Creating your own “smart” low-noise amplifier

Compensating external components using their S-parameters and R&S®FSW-K544

Creating your own - smart - low-noise amplifier

Your task

In many applications, customized components are connected to the measuring instrument (e.g. a signal analyzer) to adapt it perfectly to a specific measurement task. Typical examples are cables (very long ones to connect a distant DUT), filters (to block strong signal components that limit the sensitivity of the measurement) and low-noise amplifiers (LNA) that boost the sensitivity of the measuring equipment. Most of these components reside within advanced signal and spectrum analyzers or can be ordered and integrated as optional hardware (e.g. an LNA, also called preamplifier).

Integrated components, however, are always a tradeoff. For an LNA, you have to trade off bandwidth, gain, noise figure and matching. Obviously, a trade-off is never a perfect fit for one specific application. Therefore, to measure the noise figure of a leading-edge amplifier, you may need an additional LNA to increase the instrument’s sensitivity. In contrast to a built-in LNA, very high gain and perfect matching may be required, but only in a very small frequency range, e.g. from 1.5 GHz to 2 GHz, whereas built-in components typically cover the entire frequency range of the instrument, e.g. from 2 Hz all the way up to 67 GHz or more.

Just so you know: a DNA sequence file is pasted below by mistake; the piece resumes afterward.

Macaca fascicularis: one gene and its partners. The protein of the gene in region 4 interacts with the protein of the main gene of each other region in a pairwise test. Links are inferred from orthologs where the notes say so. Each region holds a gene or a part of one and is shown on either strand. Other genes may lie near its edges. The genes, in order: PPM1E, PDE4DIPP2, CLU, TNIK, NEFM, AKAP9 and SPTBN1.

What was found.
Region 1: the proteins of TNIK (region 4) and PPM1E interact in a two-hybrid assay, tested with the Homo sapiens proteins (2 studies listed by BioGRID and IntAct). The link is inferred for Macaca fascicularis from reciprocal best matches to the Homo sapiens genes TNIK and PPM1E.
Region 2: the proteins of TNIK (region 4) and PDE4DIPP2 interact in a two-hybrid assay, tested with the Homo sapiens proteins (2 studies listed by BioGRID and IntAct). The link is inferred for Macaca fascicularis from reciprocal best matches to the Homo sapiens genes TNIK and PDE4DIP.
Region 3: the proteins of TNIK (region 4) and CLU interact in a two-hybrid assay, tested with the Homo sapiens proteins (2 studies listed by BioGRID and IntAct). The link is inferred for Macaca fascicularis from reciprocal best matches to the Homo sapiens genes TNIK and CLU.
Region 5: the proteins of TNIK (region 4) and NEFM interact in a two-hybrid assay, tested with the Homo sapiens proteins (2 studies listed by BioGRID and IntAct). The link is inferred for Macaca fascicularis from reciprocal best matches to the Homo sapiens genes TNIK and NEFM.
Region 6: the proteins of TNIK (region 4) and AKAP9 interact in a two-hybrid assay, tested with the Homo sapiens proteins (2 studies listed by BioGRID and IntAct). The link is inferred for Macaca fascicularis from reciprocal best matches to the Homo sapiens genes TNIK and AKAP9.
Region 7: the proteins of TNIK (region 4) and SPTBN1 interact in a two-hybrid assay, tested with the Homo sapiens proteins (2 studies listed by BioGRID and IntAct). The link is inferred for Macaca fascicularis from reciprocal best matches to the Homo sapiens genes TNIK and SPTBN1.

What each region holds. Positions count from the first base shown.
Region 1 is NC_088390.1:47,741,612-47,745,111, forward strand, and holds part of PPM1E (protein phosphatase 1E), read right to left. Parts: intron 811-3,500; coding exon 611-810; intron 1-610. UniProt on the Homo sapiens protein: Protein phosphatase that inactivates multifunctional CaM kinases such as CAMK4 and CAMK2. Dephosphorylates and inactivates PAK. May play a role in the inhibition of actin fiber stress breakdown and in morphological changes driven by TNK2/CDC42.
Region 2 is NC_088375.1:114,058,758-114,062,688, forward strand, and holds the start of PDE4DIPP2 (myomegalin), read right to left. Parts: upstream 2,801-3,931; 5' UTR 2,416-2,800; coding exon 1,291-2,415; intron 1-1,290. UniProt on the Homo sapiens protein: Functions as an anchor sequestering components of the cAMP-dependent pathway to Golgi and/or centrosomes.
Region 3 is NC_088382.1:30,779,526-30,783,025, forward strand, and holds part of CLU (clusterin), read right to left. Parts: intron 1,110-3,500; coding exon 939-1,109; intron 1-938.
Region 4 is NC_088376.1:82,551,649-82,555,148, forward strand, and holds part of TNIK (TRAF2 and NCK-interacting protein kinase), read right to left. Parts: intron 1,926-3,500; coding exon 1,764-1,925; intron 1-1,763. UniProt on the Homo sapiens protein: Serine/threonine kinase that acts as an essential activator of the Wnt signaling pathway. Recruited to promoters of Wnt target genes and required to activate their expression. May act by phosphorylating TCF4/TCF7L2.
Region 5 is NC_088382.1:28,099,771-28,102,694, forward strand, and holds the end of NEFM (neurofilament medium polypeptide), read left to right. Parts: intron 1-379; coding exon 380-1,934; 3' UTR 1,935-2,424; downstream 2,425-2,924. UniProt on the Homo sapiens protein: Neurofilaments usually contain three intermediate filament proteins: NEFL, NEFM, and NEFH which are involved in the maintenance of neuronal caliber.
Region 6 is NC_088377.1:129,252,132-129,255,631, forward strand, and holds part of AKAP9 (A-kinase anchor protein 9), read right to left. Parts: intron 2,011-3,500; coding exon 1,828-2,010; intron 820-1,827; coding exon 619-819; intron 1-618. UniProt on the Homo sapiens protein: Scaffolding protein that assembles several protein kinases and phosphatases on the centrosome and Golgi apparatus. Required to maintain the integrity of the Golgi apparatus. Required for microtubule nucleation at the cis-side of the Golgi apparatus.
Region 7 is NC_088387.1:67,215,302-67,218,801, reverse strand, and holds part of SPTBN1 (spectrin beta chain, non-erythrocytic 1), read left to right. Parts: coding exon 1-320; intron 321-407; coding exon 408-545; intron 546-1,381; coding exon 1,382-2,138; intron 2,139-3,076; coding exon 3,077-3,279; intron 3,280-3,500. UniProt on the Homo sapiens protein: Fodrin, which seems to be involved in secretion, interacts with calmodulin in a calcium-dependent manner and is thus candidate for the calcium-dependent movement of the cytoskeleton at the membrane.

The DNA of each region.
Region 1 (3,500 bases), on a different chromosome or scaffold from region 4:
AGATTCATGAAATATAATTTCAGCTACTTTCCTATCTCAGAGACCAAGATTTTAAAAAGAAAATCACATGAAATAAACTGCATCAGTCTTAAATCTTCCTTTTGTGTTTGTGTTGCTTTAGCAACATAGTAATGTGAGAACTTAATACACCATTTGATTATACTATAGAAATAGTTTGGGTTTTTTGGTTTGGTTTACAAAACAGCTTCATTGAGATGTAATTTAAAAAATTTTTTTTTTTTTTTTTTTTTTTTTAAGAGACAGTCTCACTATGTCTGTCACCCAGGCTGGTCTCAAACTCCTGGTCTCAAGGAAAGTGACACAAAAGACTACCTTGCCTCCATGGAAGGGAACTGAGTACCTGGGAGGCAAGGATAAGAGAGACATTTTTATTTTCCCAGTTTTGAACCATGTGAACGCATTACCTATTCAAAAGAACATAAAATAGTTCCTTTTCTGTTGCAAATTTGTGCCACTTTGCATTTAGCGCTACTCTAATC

Noise figure measurement setup with an additional, application-specific LNA
Noise figure measurement setup with an additional, application-specific LNA

Rohde & Schwarz solution

Rohde & Schwarz recommends finding the external component that perfectly suits your application and adding it to the measurement setup. With an additional component in the measurement, you must make sure that the measurement result characterizes the DUT, but not the component. So how can you compensate for the influence of this external component, i.e. its gain and frequency response?

The R&S®FSW signal and spectrum analyzer as well as many other Rohde & Schwarz instruments and software packages (e.g. R&S®VSE vector signal explorer software) offer user-defined frequency response correction (R&S®FSW-K544 option on the R&S®FSW). This option applies a filter that compensates for any given frequency response, including constant gain or loss.

In this example with an external LNA, measure the S‑parameters of this device using a vector network analyzer (VNA), making sure the LNA operates in its linear range, and export the data into a Touchstone file. Import the Touchstone file (e.g. s2p format) into the R&S®FSW-K544 option and apply the correction. Your measurement results displayed on e.g. the R&S®FSW will appear as if the external LNA were a component integrated into the R&S®FSW.

Even daisy-chaining of components is possible. The R&S®FSW-K544 software option will combine the S‑parameter

matrices of multiple components or even the input/output matching of the instrument and the DUT, if required. To integrate your LNA or component into the measurement setup and fully compensate for its frequency response, perform the following:

Step 1: Measure the component on a VNA, and export a Touchstone file containing the two-port S-parameters.

Step 2: Import the Touchstone file into R&S®FSW-K544, and activate the user-defined frequency response correction.

Step 3: Measure your DUT with any of the R&S®FSW measurement applications, with your components fully compensated.

The user-defined frequency response correction allows you to make all your components “smart” by simply providing their S-parameters.

Characterization and compensation of the additional LNA
Characterization and compensation of the additional LNA
Measurement results
Measurement results